Train Travel in Thailand — Run on the Rails!
There are three ways to travel the length and breadth of Thailand—plane, road, and train. The following few lines will show you how to take the scenic and traditional choice of train travel, and how to do it safely and with ease.
So, why take a train? The answer is simple, a train trip is enjoyable and economical. Your journey will be more interesting than in a tourist bus. You will experience an authentic and pleasant experience. On a train, you can even standup, walk around, and stretch your legs!
First, Bangkok is the centre of travel in Thailand, and all train travel in the Kingdom is centred on the Hualamphong station near the city centre (also known as the Bangkok Railway Station). From this busy and Italian Neo-Renaissance-styled building (a sight worth seeing in itself) trains depart frequently to all corners of the country and beyond. A Thai train will not take you to every destination, but it will take you close to most.
Your first decision is your destination, but let’s assume that you know where you want to go. The next choice is the class of carriage you will buy. Thai trains have three classes—first, second, and third. Third is perhaps just a little too basic, nothing wrong with it, but hard, wooden seats, a broken fan for cooling, and often lots and lots of fellow passengers crowded into a carriage that has seen many better days, and let’s add that the restroom facilities are not 5-star. Ok—for short distances—but unless you are skint avoid for longer journeys.
Next, second class. This means a comfy seat, aircon, and a stewardess, but, meals, snacks, and water are extra. It is a good compromise. First class is usually only overnight and can be positively luxurious on some trains and some journeys. There are private rooms and so forth, all depending on your willingness to pay.
One thing to keep in mind, the aircon in the train may well be cold, very cold. Blankets are supplied, but if you have a jacket or warm gear (in Thailand!), make sure it is to hand.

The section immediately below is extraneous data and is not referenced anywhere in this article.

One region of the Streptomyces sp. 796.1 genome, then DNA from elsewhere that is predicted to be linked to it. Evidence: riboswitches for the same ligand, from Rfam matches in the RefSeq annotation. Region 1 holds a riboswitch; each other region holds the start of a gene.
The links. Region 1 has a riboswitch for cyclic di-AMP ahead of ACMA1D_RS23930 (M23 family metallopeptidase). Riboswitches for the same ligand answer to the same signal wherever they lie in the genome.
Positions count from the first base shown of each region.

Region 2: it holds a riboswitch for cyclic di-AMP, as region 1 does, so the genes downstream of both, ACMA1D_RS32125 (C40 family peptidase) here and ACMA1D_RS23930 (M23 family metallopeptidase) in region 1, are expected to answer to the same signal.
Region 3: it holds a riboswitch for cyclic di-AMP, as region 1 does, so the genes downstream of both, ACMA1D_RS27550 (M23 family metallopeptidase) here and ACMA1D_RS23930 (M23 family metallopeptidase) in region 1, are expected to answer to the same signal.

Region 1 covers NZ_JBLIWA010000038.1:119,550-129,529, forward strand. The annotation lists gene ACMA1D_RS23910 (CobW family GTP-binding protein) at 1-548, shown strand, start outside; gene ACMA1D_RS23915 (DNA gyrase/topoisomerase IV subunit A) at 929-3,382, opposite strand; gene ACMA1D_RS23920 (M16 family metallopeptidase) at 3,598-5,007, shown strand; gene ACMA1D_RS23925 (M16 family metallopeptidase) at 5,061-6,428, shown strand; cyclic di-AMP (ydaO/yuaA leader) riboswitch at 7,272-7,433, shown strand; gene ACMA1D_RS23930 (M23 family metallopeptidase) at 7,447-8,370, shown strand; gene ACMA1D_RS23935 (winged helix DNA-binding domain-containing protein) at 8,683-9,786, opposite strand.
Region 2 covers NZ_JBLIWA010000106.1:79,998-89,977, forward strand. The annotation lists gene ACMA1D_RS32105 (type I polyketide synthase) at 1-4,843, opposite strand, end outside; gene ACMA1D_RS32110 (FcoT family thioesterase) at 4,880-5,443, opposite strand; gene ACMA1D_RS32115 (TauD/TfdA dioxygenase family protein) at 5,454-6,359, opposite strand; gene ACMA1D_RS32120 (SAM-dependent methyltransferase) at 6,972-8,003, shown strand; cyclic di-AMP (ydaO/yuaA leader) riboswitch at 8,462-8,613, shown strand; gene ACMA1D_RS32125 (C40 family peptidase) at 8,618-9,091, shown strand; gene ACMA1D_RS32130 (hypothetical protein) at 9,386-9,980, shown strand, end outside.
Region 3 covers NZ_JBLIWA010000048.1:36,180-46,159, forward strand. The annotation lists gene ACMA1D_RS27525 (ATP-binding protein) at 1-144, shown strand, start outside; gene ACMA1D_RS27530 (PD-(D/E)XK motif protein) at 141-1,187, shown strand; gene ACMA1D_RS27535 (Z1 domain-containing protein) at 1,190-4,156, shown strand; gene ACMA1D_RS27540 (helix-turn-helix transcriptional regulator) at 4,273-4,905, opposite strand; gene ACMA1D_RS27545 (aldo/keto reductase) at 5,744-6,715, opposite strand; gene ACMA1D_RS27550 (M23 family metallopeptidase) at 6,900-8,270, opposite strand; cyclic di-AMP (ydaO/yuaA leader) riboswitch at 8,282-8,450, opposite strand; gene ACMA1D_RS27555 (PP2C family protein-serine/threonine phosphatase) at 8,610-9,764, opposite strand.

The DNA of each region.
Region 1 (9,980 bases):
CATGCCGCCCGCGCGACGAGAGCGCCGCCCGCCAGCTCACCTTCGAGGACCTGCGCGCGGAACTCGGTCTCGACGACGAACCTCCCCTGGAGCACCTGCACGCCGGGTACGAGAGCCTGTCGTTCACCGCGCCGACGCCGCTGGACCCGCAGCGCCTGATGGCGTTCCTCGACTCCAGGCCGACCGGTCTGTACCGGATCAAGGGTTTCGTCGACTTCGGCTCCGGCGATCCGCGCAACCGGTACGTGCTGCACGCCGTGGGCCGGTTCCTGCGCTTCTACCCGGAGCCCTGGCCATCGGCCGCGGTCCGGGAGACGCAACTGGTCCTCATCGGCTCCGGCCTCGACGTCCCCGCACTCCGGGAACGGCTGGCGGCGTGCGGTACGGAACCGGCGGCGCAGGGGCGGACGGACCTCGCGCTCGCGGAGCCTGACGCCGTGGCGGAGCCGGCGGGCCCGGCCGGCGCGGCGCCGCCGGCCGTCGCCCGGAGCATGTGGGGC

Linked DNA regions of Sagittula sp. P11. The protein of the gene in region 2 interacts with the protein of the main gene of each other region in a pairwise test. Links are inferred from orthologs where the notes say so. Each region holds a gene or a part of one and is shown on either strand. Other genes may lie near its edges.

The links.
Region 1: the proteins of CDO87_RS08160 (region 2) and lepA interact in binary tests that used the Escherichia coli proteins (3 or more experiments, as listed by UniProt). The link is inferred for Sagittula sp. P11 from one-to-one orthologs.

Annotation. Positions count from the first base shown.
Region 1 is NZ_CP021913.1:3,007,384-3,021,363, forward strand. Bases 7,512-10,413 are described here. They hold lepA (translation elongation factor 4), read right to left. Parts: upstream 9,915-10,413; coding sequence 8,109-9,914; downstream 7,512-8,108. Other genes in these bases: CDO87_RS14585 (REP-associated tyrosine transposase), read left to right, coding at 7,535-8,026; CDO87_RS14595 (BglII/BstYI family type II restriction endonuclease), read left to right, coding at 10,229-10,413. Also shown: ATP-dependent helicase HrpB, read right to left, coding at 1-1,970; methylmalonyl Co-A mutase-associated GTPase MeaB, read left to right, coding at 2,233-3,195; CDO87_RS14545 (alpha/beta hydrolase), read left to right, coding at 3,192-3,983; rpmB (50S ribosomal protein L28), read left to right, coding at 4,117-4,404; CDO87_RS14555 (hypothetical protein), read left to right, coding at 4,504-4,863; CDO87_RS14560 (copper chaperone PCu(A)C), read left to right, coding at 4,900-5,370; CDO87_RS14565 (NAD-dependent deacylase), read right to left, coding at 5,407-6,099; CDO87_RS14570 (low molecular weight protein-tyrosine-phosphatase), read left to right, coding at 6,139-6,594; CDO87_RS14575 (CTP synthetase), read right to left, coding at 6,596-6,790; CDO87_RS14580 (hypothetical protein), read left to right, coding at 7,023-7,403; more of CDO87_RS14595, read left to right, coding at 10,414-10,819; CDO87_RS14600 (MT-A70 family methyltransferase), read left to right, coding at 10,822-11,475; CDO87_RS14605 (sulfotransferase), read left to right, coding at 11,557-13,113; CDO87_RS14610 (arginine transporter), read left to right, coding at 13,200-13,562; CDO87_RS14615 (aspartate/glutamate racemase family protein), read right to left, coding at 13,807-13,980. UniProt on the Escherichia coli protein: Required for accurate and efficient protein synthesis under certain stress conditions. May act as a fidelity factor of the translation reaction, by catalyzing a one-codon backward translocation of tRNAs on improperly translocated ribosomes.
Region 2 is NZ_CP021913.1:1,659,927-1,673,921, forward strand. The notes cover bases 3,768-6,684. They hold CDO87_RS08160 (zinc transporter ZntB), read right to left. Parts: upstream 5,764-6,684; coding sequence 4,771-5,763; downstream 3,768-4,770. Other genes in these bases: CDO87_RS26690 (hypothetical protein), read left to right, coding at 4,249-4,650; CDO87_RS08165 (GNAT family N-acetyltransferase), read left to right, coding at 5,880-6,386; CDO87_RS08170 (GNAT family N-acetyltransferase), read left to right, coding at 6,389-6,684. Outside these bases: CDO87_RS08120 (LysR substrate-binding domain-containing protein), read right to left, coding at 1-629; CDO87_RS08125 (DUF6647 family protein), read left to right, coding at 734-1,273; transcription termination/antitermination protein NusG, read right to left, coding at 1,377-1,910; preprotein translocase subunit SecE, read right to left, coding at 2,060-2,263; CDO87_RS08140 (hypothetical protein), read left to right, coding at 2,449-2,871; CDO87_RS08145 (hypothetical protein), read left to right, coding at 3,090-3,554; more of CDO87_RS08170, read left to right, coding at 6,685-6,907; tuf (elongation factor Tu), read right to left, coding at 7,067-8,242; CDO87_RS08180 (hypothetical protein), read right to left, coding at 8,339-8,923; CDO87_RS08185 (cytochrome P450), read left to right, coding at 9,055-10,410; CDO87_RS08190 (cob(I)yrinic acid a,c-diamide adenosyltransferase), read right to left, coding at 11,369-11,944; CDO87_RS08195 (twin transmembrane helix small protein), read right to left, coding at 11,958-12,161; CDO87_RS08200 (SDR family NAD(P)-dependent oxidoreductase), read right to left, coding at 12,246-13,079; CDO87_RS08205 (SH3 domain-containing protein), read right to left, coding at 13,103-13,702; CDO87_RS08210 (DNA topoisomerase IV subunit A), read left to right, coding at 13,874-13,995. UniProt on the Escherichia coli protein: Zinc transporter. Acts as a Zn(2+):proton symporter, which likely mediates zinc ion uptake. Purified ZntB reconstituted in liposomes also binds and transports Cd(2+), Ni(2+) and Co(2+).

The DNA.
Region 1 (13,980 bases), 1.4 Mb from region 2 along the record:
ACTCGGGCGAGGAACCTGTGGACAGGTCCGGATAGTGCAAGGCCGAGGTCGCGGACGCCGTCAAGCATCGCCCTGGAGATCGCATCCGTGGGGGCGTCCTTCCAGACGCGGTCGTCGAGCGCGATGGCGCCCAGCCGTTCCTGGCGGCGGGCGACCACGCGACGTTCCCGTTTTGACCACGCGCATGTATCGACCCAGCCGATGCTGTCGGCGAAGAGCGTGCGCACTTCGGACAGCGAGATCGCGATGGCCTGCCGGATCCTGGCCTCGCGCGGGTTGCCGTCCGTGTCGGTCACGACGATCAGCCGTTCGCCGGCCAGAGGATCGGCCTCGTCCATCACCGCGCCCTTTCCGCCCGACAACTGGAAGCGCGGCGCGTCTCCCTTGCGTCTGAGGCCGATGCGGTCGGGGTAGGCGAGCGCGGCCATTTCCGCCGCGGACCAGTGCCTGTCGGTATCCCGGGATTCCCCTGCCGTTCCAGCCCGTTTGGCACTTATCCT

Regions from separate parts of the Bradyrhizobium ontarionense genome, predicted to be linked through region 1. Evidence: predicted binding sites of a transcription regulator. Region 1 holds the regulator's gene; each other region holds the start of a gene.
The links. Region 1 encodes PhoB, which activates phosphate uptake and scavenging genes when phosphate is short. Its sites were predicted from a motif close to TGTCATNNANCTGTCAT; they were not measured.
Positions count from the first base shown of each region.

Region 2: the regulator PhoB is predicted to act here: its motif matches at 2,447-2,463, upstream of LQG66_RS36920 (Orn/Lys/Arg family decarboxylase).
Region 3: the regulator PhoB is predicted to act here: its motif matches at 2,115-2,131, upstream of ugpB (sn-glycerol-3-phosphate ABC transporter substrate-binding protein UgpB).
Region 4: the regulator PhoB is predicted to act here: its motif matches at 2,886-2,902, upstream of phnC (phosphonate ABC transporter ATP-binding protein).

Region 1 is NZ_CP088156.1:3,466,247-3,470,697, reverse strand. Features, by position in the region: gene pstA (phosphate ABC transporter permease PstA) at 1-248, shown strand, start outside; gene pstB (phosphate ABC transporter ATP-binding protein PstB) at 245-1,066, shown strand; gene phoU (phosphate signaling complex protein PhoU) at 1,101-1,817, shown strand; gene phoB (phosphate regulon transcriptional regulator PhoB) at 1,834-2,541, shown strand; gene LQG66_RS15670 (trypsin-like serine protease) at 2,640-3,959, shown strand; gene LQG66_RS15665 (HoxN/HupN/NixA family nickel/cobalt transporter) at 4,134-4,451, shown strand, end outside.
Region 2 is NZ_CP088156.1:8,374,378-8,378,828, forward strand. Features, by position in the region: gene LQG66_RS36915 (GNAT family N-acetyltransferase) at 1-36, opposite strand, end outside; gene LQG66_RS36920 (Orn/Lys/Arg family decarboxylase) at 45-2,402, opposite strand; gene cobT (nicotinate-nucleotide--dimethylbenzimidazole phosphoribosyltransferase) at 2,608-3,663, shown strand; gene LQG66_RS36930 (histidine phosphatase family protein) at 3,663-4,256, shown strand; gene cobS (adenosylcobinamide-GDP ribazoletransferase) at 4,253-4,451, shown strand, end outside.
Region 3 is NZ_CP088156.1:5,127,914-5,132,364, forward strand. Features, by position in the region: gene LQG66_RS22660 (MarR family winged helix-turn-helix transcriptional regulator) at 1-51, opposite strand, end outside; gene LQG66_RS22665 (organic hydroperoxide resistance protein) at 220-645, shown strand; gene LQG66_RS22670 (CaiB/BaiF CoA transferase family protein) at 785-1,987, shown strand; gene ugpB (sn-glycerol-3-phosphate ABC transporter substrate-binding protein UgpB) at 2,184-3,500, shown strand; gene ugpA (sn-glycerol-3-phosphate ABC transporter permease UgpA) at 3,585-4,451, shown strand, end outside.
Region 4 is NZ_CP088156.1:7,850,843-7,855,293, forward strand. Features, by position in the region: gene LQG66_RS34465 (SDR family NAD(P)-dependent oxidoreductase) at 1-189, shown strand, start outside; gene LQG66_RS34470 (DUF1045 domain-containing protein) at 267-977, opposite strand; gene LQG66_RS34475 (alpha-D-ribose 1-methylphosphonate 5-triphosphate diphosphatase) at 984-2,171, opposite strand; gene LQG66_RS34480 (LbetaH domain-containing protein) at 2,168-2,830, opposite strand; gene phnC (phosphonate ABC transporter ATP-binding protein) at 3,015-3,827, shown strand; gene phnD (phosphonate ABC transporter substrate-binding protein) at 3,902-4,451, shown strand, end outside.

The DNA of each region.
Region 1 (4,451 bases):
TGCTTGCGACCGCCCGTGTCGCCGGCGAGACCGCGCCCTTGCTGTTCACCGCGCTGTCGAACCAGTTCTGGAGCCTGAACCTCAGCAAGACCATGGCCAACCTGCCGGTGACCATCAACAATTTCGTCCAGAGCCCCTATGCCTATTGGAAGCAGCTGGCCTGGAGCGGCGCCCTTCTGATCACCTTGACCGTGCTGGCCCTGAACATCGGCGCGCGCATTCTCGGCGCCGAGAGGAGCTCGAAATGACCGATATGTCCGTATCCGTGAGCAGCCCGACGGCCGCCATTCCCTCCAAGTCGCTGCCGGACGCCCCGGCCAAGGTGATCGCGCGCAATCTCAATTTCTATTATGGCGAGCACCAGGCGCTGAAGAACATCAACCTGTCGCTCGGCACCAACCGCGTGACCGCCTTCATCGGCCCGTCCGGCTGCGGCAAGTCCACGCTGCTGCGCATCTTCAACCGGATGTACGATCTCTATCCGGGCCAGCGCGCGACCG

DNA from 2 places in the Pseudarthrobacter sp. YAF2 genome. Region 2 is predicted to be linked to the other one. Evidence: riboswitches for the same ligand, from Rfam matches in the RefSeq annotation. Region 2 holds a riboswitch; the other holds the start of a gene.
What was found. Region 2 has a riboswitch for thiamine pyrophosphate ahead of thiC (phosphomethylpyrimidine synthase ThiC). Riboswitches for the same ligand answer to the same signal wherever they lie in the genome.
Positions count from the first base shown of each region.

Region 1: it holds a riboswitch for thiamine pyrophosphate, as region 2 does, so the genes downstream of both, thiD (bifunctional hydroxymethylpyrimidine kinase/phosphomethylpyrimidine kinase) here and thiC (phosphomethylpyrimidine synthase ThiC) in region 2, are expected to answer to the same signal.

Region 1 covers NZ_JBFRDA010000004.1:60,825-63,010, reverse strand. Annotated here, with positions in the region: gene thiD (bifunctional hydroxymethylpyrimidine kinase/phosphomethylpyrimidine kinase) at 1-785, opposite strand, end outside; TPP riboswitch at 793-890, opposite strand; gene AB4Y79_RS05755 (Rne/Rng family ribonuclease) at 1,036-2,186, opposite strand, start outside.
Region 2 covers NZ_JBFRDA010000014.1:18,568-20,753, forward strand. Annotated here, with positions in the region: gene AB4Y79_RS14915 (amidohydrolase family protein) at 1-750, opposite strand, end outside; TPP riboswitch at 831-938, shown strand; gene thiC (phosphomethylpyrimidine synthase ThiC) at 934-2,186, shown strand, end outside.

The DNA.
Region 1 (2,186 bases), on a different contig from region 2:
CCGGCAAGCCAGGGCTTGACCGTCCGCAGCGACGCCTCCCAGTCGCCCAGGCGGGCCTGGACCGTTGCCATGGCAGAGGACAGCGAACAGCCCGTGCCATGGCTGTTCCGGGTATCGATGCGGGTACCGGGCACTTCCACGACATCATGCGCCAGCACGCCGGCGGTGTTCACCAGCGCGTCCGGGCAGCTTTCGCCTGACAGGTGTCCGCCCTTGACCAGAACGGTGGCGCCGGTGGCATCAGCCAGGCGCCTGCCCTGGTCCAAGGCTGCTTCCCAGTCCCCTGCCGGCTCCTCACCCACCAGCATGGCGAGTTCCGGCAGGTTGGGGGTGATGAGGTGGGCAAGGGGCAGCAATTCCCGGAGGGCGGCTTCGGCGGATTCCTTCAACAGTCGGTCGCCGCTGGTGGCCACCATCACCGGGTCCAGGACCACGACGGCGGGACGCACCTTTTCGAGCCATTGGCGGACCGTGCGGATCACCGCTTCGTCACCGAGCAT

Bear in mind that some Thai trains are rather old, so even a first class train, shiny and new on the brochure, can transform into its somewhat worn older cousin. The luck of the draw, however, it can sometimes work out the other way around.
The next step is to buy your ticket. Here things become a little trickier. There is no online train booking service, which leaves you with only two choices. You can pay through a travel agent or through your hotel (most hotels), or, you can go to the nearest train station and book your ticket for any departure from any train station in the country. This is the cheapest option but factor in the cost of travel to and from the station.
A safety net when booking travel (or anything else) in Thailand is to have a local write your destination, in Thai, on paper and show this to the booking agent. This person may speak English adequately and be familiar with English names, or may not.
Always check your ticket. It is your ticket. Once you walk away from the booking office any errors are your errors! Check the date, time, and destination. Also recommended is to take a photo of the ticket with your phone and keep the photo for future reference.
When to book depends, for local trains between rural provinces you can usually expect to just roll up to the station, buy your ticket, and walk on. For major trips, however, and always near a holiday, book well in advance. During holiday periods expect big delays and even larger crowds.
A word of advice, always buy your ticket from the train station booking office, never from a friendly individual wandering around the station looking for foreigners to ‘help’.
What to bring? You can buy most any consumable your desire on the train. There will be vendors slowly moving back and forth between and along the carriages. At each stop locals will jump on board and offer you any manner of food and beverage—fresh fruit is always a good and safe choice. There is also a dining car. You can eat there, or book and have the food delivered to your seat, which will have a fold down table.
Bring with you what you would normally bring for any long journey. A neck pillow is advisable, as is a bottle of water, eye mask, and ear plugs. Thai trains can be noisy!